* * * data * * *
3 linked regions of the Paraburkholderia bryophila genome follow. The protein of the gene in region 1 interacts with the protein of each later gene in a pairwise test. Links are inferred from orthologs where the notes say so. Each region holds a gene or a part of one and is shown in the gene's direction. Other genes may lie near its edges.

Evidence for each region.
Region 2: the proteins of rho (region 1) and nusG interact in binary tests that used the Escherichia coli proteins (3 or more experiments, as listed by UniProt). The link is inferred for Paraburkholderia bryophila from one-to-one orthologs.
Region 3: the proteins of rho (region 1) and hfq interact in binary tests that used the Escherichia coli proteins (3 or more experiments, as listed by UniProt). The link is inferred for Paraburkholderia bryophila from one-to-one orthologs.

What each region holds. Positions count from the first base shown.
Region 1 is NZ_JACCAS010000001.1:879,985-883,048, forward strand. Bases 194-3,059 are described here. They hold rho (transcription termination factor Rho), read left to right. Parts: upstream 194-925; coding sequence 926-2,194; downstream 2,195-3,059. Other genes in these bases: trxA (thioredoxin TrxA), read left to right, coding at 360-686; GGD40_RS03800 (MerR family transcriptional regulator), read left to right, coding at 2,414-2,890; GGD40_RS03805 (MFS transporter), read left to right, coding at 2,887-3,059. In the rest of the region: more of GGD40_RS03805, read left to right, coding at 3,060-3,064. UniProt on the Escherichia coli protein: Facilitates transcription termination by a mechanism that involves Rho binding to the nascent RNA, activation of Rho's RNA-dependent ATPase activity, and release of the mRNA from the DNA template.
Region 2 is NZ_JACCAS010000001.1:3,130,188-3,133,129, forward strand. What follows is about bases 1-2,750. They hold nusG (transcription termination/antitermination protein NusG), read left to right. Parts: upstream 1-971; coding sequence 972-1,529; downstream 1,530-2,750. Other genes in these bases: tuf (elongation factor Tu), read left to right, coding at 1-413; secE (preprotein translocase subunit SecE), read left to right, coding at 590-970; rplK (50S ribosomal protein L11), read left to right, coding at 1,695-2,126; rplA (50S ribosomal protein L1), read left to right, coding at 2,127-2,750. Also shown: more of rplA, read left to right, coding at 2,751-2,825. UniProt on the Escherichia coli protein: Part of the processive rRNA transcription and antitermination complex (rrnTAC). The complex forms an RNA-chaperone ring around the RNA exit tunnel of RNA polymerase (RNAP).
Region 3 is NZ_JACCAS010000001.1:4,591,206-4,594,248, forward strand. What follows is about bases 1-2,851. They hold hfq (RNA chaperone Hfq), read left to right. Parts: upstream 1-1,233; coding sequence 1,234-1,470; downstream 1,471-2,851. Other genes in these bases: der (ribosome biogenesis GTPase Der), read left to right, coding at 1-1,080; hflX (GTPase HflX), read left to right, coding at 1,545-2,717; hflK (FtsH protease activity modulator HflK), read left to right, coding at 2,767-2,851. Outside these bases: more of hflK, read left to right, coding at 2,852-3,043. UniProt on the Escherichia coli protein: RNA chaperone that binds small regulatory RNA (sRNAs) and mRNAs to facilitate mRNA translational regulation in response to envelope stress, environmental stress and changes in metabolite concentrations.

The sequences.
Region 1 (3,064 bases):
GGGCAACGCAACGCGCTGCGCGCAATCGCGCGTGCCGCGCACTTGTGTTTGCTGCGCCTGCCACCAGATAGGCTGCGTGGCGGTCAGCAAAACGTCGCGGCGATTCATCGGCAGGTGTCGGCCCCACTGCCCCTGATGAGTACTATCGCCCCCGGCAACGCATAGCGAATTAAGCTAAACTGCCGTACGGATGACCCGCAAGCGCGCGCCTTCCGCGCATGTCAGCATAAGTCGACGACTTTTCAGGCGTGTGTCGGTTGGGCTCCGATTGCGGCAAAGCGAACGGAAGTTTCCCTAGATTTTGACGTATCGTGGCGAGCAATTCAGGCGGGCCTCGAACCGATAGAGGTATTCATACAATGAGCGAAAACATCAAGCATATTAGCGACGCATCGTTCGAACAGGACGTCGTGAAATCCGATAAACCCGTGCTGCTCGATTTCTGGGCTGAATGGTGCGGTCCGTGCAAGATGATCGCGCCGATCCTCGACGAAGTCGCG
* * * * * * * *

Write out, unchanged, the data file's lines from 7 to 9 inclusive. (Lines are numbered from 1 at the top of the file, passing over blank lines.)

Region 2 is NZ_JACCAS010000001.1:3,130,188-3,133,129, forward strand. What follows is about bases 1-2,750. They hold nusG (transcription termination/antitermination protein NusG), read left to right. Parts: upstream 1-971; coding sequence 972-1,529; downstream 1,530-2,750. Other genes in these bases: tuf (elongation factor Tu), read left to right, coding at 1-413; secE (preprotein translocase subunit SecE), read left to right, coding at 590-970; rplK (50S ribosomal protein L11), read left to right, coding at 1,695-2,126; rplA (50S ribosomal protein L1), read left to right, coding at 2,127-2,750. Also shown: more of rplA, read left to right, coding at 2,751-2,825. UniProt on the Escherichia coli protein: Part of the processive rRNA transcription and antitermination complex (rrnTAC). The complex forms an RNA-chaperone ring around the RNA exit tunnel of RNA polymerase (RNAP).
Region 3 is NZ_JACCAS010000001.1:4,591,206-4,594,248, forward strand. What follows is about bases 1-2,851. They hold hfq (RNA chaperone Hfq), read left to right. Parts: upstream 1-1,233; coding sequence 1,234-1,470; downstream 1,471-2,851. Other genes in these bases: der (ribosome biogenesis GTPase Der), read left to right, coding at 1-1,080; hflX (GTPase HflX), read left to right, coding at 1,545-2,717; hflK (FtsH protease activity modulator HflK), read left to right, coding at 2,767-2,851. Outside these bases: more of hflK, read left to right, coding at 2,852-3,043. UniProt on the Escherichia coli protein: RNA chaperone that binds small regulatory RNA (sRNAs) and mRNAs to facilitate mRNA translational regulation in response to envelope stress, environmental stress and changes in metabolite concentrations.

The sequences.